A day after the start of the malaria treatment we said our goodbyes and thanks to Mario who had been an amazing host throughout our time in Lobito and headed off. We took the rough coastal route which was very beautiful and deserted. Our task for the day was to follow the trails of tomatoes a truck must have had lost not long before and which were dropped over the distance of many kilometers. I guess it is necessary to mention that a bucket of tomatoes would easily set u back 20US$ in Angola so we scavenged whatever we could. That night we found us a little wild camp in between some bushes but were not meant to have a rest just yet. During dinner a large black scorpion started running around our feet. A few minutes later we heard voices and people running in the bush which was very strange so far away from any settlement. We decided to rather move on a little but did not find our way back in between the bushes so easily. So we ended up in a gigantic spider web and a yellow spider as big as my fist was staring at us right in front of the windscreen. Eventually we found our way back to the piste and drove for another half hour or so before spending the night next to the road.
Heading south along the coast the piste turned into new tarmac and the landscape became more desert like again. We found a small track leading to a spectacular beach with high cliffs rising on one side and massive waves crashing on the other. At a small gorge we set up camp and enjoyed being almost completely on our own for the coming days. We had our first bonfire in a very long time with grilled cheese and stew cooked in the dutch oven (cast iron pot). From time to time we spotted dolphins jumping in the waves and the only human visitor during our stay was a local driving another 40 series Land Cruiser along the beach.
We took some of the smaller tracks close to the sea and found a small fishing village which felt a little bit like a ghost town. An abandoned colonial building was overlooking the settlement and fishing boats were rusting away on the shore. The few locals we met were either fishermen or salt farmers. The ocean presented itself in its best turquoise. At the small coastal town Namibe we turned inland to visit Lubango and its surrounding attractions. The road led to the edge of the large plateau which runs from north to south through Angola and Namibia. The drive was spectacular and we crawled up the Serra da Leba pass which consists of tight serpentines and a dramatic inclination from almost sea level to 1845m over a distance of just 10km. We enjoyed the fantastic views over the surrounding landscapes at the top of the pass with an ice cold Angolan beer.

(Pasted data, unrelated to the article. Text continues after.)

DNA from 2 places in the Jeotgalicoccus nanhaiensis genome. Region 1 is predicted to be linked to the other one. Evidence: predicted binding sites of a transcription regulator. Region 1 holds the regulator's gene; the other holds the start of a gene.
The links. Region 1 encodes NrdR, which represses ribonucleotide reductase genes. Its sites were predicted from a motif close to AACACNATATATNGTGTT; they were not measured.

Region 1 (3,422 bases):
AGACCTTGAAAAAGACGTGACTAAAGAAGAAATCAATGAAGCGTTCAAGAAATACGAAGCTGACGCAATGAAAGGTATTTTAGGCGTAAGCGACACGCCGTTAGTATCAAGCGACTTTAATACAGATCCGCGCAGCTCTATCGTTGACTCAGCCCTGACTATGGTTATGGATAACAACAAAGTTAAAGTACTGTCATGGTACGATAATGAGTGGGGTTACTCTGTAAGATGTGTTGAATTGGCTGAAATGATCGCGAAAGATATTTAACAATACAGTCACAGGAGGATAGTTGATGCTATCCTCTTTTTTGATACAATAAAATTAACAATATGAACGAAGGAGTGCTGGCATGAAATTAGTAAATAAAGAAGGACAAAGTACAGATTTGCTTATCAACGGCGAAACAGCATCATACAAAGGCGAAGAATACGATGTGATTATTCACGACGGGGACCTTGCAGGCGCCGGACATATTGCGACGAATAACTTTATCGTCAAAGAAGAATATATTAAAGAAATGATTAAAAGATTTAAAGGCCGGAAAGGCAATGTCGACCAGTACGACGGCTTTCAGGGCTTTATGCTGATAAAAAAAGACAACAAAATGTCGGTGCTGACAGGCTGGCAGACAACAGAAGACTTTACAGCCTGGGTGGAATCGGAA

In Lubango we visited the Statue of Christ overlooking the town which is a smaller version of its famous counterpart in Rio de Janeiro. It has been partly restored after the civil war but still bears its marks in form of bullet holes. In the afternoon we arrived at yet another stunning landmark in form of Tundavala. Here the plateau drops down for a straight 1000m and in the past convicted criminals had to walk over the edge and plunge into their deaths. Nothing reminds of that cruel history anymore though and the area is simply beautiful. We found ourselves a small clearing in between rock boulders close to the edge and spent two days enjoying the surrounding nature. The sunsets were breathtaking and the campfires much needed since we experienced the coldest climate since Morocco.
Heading back to the coast we had the pleasure of driving the Serra da Leba pass once more, this time downhill. Of course our GoPro camera decided to fly off in one of the serpentines which made for a bit of a dodgy stop. The plan from here on was to explore Angolas part of the Namibe desert which involved a bit more careful preparation than usual. The Land Cruiser was fuelled up to the very top, we bunkered plenty of water and had a last dip in the ocean before driving south. Surrounded by the rocky desert we turned off into the dry bed of the Flamingo River. The first beautiful springboks were spotted soon and even the famous Welwitschia Mirabilis plants showed up along the way. These plants are endemic to the Namibe desert and there are specimens thought to be over 2000 years old. They consist of some tough leaves spread on the ground and grow only very slowly. At the mouth of the Flamingo River we visited the South African run Flamingo Lodge which is a rustic place on a wild coast. I tried my luck at fishing again which was unsuccessful as always and we decided to camp at the lodge and enjoyed an evening with the only other guests, some South African sport anglers. The next morning we took a little drive to a beautiful canyon near the lodge. Back on the main road we went to Tombua for the uncertain last chance of refuelling before heading deeper into the desert.